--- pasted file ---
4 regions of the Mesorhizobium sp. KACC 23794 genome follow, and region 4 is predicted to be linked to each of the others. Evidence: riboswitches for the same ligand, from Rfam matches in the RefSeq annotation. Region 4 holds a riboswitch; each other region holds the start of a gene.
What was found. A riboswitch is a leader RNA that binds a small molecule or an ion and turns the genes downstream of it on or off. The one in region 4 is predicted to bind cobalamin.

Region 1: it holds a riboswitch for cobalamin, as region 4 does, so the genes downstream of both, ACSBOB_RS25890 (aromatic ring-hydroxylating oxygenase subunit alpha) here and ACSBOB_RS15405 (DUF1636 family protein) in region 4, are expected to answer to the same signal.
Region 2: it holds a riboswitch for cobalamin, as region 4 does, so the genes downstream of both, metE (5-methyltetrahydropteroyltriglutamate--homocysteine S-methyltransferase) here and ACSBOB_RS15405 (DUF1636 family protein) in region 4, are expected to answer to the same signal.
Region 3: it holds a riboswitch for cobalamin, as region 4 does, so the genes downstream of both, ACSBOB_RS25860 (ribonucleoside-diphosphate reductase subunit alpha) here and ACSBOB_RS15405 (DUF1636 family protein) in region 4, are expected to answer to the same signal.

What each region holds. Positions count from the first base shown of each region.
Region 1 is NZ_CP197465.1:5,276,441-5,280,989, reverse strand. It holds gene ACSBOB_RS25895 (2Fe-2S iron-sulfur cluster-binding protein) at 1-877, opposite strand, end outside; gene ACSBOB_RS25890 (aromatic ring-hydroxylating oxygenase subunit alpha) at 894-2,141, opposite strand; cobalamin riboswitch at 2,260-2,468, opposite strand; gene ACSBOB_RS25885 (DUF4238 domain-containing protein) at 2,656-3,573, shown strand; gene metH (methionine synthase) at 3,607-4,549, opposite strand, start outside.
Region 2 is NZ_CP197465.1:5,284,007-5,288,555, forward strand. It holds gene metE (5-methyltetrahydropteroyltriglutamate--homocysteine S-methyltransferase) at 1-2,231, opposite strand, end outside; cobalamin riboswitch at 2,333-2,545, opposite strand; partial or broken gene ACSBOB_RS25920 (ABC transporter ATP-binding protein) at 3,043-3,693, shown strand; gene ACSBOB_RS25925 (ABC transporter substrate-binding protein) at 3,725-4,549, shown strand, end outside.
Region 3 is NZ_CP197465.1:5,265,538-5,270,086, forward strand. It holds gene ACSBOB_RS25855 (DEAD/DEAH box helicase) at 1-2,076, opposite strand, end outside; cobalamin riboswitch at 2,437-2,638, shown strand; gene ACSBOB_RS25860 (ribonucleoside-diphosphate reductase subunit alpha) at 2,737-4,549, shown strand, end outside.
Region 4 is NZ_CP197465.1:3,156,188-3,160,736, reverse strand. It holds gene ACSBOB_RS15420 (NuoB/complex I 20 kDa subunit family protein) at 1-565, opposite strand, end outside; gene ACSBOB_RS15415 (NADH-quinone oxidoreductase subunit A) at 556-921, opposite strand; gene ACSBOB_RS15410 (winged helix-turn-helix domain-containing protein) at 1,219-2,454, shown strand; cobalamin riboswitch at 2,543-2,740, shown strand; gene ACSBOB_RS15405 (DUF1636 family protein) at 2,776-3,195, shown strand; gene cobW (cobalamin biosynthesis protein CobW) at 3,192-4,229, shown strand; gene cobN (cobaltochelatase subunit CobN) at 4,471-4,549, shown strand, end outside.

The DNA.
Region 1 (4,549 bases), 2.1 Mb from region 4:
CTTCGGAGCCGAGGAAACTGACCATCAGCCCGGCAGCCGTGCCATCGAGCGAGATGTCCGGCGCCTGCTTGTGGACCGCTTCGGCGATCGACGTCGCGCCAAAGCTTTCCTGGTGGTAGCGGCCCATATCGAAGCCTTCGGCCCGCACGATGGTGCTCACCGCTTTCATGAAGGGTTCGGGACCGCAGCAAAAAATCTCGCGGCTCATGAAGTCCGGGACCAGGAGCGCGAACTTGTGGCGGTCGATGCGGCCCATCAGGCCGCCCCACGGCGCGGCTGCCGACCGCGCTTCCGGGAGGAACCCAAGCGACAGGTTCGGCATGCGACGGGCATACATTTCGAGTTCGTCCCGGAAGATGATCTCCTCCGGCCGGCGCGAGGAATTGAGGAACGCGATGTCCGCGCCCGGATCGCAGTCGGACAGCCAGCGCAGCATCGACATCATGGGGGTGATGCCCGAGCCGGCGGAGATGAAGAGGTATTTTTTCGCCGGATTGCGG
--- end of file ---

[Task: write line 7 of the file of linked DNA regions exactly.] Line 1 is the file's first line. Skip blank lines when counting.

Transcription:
Region 1 is NZ_CP197465.1:5,276,441-5,280,989, reverse strand. It holds gene ACSBOB_RS25895 (2Fe-2S iron-sulfur cluster-binding protein) at 1-877, opposite strand, end outside; gene ACSBOB_RS25890 (aromatic ring-hydroxylating oxygenase subunit alpha) at 894-2,141, opposite strand; cobalamin riboswitch at 2,260-2,468, opposite strand; gene ACSBOB_RS25885 (DUF4238 domain-containing protein) at 2,656-3,573, shown strand; gene metH (methionine synthase) at 3,607-4,549, opposite strand, start outside.